New  Eco-Friendly Plans

Big news at this week is the debut of plans by award-winning solar environmental architect David Wright, AIA; they’re part of our Signature Collection. Check out his Minimalist Studio, Plan 452-2:


The modern 825 square-foot vacation cabin is supported on concrete columns, which make it adaptable to any site with minimum disturbance. The design is economical to build and efficient to heat and cool thanks to walls made of structural insulated panels (SIPs). It’s also easy to personalize because the panels can be clad in a variety of  finishes from corrugated metal to stucco.


The great room opens to a generous deck; windows on three sides balance the light and maximize the feeling of spaciousness. The only enclosed spaces are the bathroom and the laundry. Install a double bed at the living end of the great room and cover it with pillows so it can double as a couch and your retreat is ready to go. The rectangular design makes it easy to enlarge, or combine several units to create a compound.

Plan 452-1, below, David Wright’s contemporary farmhouse, is especially appealing because of its simple barn-like roof and generous rear living porch under a big overhang (porches may well be a subtheme of this blog!)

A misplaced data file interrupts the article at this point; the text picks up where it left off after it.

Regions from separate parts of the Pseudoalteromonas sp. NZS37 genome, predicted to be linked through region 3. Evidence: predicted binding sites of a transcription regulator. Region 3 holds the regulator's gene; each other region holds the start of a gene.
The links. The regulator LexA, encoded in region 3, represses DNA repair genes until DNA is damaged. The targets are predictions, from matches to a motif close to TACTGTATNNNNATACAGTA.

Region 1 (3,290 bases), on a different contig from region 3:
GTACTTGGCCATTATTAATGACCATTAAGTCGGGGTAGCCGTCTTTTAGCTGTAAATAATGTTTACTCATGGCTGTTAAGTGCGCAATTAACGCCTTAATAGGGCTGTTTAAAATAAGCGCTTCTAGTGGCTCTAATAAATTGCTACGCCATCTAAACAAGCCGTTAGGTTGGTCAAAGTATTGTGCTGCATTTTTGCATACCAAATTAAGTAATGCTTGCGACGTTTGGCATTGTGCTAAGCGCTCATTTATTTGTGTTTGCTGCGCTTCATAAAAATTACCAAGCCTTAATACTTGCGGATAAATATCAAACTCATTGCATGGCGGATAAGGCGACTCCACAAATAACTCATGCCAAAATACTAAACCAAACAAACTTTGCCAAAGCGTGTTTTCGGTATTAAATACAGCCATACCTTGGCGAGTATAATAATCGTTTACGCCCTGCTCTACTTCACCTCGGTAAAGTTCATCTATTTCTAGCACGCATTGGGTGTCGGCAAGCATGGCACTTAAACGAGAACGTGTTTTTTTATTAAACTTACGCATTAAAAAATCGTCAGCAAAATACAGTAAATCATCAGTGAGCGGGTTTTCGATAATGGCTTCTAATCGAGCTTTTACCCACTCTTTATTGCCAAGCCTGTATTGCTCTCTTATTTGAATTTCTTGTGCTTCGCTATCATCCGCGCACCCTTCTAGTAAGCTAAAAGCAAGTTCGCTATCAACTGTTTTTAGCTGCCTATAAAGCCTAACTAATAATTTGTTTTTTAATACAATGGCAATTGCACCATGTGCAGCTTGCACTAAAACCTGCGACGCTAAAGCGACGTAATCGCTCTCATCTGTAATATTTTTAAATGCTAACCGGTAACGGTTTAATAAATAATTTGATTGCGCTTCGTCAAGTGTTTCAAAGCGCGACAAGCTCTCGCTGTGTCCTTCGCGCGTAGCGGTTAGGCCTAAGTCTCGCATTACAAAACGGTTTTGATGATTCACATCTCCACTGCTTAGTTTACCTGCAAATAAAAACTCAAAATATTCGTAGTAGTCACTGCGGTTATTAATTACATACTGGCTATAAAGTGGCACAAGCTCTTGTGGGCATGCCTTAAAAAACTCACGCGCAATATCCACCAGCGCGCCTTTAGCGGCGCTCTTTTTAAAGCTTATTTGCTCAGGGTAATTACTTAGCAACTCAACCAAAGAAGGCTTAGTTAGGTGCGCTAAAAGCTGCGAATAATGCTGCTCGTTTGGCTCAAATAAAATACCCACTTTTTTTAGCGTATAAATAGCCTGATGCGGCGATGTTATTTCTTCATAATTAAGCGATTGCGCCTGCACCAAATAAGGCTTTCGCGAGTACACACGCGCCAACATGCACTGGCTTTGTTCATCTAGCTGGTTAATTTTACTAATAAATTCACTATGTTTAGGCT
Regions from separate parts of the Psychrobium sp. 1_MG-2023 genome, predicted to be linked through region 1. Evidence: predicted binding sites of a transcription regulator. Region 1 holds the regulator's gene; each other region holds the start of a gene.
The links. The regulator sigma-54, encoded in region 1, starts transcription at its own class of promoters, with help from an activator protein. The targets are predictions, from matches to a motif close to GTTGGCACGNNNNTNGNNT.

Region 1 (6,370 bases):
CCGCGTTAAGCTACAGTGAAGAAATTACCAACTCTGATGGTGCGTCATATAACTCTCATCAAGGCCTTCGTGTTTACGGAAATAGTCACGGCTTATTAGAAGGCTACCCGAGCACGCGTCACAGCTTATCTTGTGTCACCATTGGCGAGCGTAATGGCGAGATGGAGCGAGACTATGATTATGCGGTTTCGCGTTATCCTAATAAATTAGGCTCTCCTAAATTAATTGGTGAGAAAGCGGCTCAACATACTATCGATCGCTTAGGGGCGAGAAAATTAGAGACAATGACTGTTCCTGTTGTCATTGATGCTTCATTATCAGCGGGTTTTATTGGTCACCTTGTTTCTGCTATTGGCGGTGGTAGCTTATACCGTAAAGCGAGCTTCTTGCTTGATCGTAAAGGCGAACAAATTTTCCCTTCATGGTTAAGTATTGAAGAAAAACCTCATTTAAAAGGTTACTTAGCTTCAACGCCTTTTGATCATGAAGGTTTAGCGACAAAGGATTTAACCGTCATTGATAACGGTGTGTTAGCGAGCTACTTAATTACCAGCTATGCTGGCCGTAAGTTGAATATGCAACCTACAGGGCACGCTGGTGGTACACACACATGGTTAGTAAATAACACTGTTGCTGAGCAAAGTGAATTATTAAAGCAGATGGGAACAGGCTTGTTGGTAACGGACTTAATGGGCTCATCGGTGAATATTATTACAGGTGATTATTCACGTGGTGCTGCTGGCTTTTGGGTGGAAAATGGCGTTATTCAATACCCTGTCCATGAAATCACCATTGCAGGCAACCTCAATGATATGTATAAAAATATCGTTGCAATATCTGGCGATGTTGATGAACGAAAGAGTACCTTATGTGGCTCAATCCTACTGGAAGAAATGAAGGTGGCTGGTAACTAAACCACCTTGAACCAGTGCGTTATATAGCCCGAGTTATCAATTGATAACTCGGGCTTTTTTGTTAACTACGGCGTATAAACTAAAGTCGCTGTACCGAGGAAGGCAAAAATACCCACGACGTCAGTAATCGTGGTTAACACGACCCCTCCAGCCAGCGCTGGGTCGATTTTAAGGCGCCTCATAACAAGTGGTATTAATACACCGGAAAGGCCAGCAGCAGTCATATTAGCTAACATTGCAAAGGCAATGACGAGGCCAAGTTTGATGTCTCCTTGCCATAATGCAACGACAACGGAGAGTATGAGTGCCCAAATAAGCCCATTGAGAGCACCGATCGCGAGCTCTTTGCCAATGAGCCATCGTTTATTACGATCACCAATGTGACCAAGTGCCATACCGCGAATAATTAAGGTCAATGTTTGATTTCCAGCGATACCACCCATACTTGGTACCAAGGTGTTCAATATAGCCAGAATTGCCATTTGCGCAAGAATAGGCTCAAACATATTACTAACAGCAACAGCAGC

Note the roof-wide skylight brightening the large porch. The 1,920 square foot house also uses  SIPs construction for energy efficiency. David says: “The shape recalls the form of the tropical plantation house or traditional Japanese house.” To see what he means, here’s an image of Cherokee Plantation in Natchitoches, Louisiana:


(Photo from the plantation website.) And a Japanese folk house from the Japan Open-Air Folk House Museum Nihon Minka-en at Kawasaki, Japan:


(Photo from the museum website.) See how David integrated the simple roof shape and porch ideas. I would add the Hawaiian lanai to the DNA of this design.

Inside David’s farmhouse the plan is modern and open:


I like the way major rooms occupy the corners for maximum daylight. It’s a flexible organization that allows for easy indoor-outdoor living.

David has designed over 500 passive solar and alternative construction buildings. His work combines a deep understanding of regional traditions with expertise in solar technology and has appeared in The Wall Street Journal, National Geographic, Los Angeles Times Home, and Sunset magazine. He received the “Passive Solar Pioneer for 2007” Award from the American Solar Energy Society.

His most recent book is The Passive Solar Primer: Sustainable Architecture.


David also designed an innovative solar cabin that was built at Sunset‘s headquarters to wide acclaim. We’ll showcase more of his plans in the future.

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